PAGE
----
But if the goal here is merely to say they’ve found rock bottom, turned the corner, seen the light, however you want to put it, all without damaging the bright future they have, then this winter has been a pretty successful one in Houston. Take, for example, the three categories of deals they made.
This move was so good that it made Dave Cameron’s list of the 10 best transactions of the offseason, even ahead of the Dodgers taking a one-year gamble on Dan Haren, which was universally loved. In order to upgrade from one 28-year-old outfielder to another, the cost was a still-talented young arm who has shown very little improvement in parts of three seasons in the big leagues. Put another way: last year’s Houston rotation was one of the worst in the bigs, and Lyles was below-average even only among Astros starters. He may yet improve; he may not, although Colorado isn’t the best place for him to find out. In return, Houston picked up a solid two-to-three win player who can get on base, do some damage when he’s there, and add a little power. Fowler is not without flaws; he’s also clearly better than Barnes, by multiple wins, and at 29 next season, may yet have some trade value if the team chooses to flip him.
Feldman is not exciting, even though he’s taking up nearly a quarter of the club payroll. Williams is less exciting. But then, the baseline isn’t “exciting.” It’s not “playoffs.” For this team, it’s merely “getting better,” and in order to add at least something to that awful rotation, the options were limited. Houston wasn’t going to give up a draft pick for an Ervin Santana or an Ubaldo Jimenez, nor should they have, even if any of those guys wanted to come to Houston. They weren’t going to trade for David Price or entice Tim Hudson to spend his final years in last place. They weren’t going to convince Bronson Arroyo to take his brand of flyballery to Houston, and again, in last place.
That means that what’s left are the mild upgrades, and Feldman and Williams certainly count as that. Feldman, when healthy, has consistently put up seasonal FIP numbers of around 4.00, and xFIP slightly less than that, though BABIP fluctuations has made the ERA not always align. $10 million annually sounds high; then again, that barely buys two wins these days, we can’t know how much extra the Astros needed to kick in to convince even a mildly-useful player to come. Williams may or may not end up in the bullpen, and may or may not continue on the pace that made him worth about 1 WAR in 351 innings for the Angels. For $2.1m, it’s practically free to find out, and again, WAR only works when the guys you’re replacing are even up to being the R.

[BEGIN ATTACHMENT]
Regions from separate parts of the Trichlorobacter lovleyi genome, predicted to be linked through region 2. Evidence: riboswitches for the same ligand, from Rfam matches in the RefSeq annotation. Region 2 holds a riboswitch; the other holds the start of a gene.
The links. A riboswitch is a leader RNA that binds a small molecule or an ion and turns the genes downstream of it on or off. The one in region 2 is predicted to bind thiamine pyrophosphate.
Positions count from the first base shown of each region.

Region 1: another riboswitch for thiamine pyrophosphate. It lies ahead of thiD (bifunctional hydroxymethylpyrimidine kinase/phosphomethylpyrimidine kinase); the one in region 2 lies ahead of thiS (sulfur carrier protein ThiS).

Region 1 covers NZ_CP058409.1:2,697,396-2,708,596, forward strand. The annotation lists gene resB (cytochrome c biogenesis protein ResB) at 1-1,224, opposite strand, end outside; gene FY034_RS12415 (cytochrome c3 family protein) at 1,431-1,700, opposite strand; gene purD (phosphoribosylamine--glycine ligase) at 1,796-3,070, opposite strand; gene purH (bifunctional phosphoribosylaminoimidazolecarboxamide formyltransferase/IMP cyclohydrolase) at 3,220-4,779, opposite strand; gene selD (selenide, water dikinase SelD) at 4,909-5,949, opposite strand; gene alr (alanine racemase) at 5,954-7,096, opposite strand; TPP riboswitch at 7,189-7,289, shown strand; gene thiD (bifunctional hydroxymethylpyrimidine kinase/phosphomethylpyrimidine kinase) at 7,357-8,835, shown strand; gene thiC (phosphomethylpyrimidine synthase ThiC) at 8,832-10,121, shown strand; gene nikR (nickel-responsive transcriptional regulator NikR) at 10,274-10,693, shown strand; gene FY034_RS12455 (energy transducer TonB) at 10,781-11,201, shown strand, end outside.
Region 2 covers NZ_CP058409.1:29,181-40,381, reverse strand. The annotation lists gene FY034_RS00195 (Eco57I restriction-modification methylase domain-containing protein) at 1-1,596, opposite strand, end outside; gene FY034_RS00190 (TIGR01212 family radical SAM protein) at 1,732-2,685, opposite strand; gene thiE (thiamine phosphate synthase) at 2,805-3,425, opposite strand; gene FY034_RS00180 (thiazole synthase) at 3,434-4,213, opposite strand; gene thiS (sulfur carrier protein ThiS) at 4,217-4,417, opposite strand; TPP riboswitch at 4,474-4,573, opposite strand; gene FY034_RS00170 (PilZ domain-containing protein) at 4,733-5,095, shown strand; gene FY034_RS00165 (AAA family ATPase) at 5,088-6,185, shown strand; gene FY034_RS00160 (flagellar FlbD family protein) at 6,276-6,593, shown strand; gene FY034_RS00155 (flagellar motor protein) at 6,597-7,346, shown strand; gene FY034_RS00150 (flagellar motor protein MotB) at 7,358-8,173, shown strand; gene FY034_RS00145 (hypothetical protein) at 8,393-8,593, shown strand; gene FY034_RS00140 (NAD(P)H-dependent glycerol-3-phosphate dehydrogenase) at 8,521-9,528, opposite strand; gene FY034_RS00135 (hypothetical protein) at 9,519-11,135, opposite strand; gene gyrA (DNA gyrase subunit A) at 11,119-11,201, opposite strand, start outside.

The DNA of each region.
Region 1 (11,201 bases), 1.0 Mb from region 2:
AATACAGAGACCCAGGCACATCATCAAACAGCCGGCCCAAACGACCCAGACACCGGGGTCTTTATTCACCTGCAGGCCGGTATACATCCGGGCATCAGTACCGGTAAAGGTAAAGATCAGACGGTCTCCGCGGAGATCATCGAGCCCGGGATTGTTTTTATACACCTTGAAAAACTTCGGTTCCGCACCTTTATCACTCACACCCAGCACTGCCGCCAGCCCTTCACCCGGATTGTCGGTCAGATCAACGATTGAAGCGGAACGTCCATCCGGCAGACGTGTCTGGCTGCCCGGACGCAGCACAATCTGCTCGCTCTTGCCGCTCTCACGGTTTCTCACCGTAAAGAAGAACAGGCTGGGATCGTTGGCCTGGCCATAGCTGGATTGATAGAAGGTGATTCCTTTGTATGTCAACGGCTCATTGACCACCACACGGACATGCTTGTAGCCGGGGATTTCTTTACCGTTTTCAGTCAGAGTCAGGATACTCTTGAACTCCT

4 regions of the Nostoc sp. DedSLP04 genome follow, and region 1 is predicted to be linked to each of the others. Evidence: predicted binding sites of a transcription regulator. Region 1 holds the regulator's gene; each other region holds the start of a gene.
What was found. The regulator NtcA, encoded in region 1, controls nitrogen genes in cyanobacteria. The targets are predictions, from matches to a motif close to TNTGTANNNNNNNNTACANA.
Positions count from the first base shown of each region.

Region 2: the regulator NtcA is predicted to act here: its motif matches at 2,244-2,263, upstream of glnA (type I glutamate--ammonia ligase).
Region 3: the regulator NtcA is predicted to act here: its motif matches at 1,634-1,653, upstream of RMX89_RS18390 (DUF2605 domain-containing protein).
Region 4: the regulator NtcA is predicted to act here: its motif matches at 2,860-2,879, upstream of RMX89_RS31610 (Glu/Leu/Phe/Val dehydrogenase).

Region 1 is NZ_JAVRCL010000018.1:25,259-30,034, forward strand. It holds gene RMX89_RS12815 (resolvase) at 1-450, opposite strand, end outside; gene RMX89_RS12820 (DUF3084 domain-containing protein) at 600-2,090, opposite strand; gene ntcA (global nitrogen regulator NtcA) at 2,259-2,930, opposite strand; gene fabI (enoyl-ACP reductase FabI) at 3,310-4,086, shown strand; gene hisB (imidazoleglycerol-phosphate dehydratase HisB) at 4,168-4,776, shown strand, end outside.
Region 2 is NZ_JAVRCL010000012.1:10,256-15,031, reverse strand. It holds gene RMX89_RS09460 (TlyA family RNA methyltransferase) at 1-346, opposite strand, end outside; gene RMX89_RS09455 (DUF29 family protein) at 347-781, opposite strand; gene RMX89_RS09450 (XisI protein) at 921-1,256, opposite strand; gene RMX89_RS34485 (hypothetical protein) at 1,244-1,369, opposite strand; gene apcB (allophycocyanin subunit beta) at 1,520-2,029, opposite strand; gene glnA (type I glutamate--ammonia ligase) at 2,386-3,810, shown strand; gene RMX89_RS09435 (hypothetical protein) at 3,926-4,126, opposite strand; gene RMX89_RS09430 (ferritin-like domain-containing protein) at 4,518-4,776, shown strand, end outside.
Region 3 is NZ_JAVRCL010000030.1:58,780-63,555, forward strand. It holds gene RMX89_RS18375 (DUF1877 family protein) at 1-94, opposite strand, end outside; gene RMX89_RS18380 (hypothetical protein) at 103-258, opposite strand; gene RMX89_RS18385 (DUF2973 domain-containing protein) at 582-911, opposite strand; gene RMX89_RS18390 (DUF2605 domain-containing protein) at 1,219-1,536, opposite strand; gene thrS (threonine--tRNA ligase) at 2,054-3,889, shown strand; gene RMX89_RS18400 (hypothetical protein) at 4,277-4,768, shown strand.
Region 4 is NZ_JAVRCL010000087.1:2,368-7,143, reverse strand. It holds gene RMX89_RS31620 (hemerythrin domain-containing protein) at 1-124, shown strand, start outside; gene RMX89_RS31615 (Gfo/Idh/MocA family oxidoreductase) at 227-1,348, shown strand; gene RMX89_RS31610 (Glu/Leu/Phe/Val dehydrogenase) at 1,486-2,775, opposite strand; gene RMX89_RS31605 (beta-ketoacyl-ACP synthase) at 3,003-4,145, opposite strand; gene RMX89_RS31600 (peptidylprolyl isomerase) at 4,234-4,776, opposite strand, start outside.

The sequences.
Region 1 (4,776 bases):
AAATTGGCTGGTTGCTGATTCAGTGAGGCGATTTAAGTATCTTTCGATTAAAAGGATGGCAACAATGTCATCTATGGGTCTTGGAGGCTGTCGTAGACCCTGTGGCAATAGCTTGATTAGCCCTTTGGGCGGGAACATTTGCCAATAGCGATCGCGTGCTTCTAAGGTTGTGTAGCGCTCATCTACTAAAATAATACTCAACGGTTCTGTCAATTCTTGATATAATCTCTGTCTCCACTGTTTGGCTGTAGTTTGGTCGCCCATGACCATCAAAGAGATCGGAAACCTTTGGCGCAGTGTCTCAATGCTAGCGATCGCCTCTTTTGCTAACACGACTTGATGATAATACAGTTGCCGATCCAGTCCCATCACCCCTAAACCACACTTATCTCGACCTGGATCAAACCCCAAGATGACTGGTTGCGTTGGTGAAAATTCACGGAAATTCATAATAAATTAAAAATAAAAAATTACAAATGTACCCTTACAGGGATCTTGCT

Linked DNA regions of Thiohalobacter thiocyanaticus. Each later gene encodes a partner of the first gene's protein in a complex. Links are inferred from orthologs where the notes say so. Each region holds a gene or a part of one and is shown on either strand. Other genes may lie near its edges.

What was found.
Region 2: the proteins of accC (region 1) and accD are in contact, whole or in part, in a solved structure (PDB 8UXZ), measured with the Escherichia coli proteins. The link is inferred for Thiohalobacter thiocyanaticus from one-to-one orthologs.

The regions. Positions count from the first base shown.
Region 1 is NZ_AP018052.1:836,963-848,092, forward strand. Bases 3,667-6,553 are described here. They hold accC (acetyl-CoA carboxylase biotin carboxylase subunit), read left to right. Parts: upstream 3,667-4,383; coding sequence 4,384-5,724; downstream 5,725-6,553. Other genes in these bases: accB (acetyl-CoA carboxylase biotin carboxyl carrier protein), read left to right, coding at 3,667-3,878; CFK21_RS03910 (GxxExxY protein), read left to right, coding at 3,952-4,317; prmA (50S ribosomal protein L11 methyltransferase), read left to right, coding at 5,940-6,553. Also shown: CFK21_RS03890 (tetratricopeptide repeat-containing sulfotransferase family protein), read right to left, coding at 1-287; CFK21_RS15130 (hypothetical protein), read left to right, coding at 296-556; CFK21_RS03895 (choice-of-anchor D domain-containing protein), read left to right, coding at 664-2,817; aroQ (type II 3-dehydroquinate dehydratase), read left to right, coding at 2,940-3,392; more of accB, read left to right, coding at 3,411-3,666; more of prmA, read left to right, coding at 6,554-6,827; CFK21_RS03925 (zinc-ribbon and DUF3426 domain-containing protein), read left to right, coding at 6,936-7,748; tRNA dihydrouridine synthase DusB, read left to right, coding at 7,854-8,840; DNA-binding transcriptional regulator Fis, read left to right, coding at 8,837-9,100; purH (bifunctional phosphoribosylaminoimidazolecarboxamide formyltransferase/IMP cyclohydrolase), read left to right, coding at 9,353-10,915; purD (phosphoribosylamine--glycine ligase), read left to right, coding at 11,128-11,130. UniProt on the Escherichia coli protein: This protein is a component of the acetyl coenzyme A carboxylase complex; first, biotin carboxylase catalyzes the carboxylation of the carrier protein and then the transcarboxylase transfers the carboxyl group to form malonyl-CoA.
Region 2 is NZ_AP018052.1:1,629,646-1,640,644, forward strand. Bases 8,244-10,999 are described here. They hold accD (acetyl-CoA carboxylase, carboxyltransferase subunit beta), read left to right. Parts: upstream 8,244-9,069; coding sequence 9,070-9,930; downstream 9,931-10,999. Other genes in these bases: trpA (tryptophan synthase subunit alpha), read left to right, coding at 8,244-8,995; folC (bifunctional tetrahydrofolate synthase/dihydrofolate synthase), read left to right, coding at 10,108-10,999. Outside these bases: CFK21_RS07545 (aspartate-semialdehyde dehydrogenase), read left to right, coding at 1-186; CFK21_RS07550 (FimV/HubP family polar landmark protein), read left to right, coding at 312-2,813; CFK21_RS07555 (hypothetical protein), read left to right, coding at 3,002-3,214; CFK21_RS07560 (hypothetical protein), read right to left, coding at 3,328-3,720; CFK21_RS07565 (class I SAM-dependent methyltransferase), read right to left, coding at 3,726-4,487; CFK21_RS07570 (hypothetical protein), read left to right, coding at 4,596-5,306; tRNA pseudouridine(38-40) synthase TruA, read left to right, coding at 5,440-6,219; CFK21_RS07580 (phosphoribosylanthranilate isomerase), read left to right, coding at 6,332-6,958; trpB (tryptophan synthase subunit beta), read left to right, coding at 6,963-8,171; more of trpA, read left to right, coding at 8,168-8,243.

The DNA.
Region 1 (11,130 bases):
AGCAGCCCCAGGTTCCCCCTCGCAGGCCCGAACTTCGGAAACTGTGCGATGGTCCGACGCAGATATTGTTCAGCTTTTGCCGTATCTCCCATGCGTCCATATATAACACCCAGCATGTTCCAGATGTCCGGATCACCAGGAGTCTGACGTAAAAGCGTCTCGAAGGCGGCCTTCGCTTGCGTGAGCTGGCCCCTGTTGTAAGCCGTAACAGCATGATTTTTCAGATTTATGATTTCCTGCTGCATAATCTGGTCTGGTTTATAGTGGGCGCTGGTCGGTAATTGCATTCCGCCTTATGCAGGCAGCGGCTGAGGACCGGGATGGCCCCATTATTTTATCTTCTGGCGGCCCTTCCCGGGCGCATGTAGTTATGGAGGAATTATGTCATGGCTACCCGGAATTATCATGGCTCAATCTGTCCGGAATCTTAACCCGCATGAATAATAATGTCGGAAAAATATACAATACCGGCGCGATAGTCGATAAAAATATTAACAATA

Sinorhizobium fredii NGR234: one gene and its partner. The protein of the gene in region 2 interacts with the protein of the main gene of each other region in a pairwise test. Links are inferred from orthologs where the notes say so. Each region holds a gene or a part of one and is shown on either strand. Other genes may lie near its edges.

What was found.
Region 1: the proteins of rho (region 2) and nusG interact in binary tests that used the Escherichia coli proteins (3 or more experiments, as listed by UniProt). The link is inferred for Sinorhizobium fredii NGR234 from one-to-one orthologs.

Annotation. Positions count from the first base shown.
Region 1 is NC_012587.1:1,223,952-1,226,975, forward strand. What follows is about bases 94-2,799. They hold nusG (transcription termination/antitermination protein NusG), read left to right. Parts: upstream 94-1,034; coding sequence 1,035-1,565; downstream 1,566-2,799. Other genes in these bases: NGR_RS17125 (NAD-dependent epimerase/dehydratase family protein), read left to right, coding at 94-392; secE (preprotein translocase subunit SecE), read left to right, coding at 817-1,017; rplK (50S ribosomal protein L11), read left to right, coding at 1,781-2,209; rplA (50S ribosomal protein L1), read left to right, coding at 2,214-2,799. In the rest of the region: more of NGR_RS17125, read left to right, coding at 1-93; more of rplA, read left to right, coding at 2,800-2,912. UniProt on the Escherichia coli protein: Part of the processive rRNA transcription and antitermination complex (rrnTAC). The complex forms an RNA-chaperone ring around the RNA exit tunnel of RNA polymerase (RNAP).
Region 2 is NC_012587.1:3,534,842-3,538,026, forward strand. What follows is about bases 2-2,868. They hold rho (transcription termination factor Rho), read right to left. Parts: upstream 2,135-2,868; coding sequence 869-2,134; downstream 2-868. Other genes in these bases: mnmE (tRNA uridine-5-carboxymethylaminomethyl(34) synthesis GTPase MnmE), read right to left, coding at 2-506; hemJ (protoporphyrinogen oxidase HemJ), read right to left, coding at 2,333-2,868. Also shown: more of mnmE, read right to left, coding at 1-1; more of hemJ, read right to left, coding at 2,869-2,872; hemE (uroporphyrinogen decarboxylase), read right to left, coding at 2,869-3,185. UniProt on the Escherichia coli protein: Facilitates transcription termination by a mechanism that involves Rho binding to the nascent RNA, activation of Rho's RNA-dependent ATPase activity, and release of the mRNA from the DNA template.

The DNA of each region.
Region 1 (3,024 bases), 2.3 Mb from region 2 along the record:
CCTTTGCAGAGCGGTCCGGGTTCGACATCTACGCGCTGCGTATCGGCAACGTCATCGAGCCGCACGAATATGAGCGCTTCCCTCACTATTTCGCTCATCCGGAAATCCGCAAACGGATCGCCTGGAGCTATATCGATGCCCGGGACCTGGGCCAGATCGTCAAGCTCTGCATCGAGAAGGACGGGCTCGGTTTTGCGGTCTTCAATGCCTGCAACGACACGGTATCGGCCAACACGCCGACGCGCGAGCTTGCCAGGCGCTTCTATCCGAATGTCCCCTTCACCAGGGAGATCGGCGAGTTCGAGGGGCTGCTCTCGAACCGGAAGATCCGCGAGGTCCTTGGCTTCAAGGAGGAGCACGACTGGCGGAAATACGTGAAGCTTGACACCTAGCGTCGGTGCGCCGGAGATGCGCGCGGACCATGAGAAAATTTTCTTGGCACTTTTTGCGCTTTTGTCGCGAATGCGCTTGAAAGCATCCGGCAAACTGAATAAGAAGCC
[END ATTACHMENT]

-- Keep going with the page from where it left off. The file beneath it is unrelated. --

3) Added Matt Albers (1/$2.45m with club option), Chad Qualls (2/$6m with club option), Jesse Crain (1/$3.25m), Anthony Bass (trade from San Diego), and Darin Downs (waivers) to reinforce the bullpen.
The bullpen was like the rotation, but worse: By ERA, by FIP, by xFIP, by BB/9, by HR/9, by WAR, by whatever metric you choose to use, the 23 Houston relievers, from Wesley Wright down to two cameos from Lyles, were the worst group in baseball. They were actually worse than that; even though WAR is an imperfect stat for relievers for several reasons, it’s still a laugh to at least point out that no group of relievers in the history of baseball in our database ever managed a WAR quite so bad as -5.4. (Again, don’t take that too seriously, if only because WAR is a counting stat, and past teams with superior and/or old-school rotations who pitched deeper into games wouldn’t have had the opportunities to compile that bullpen number.)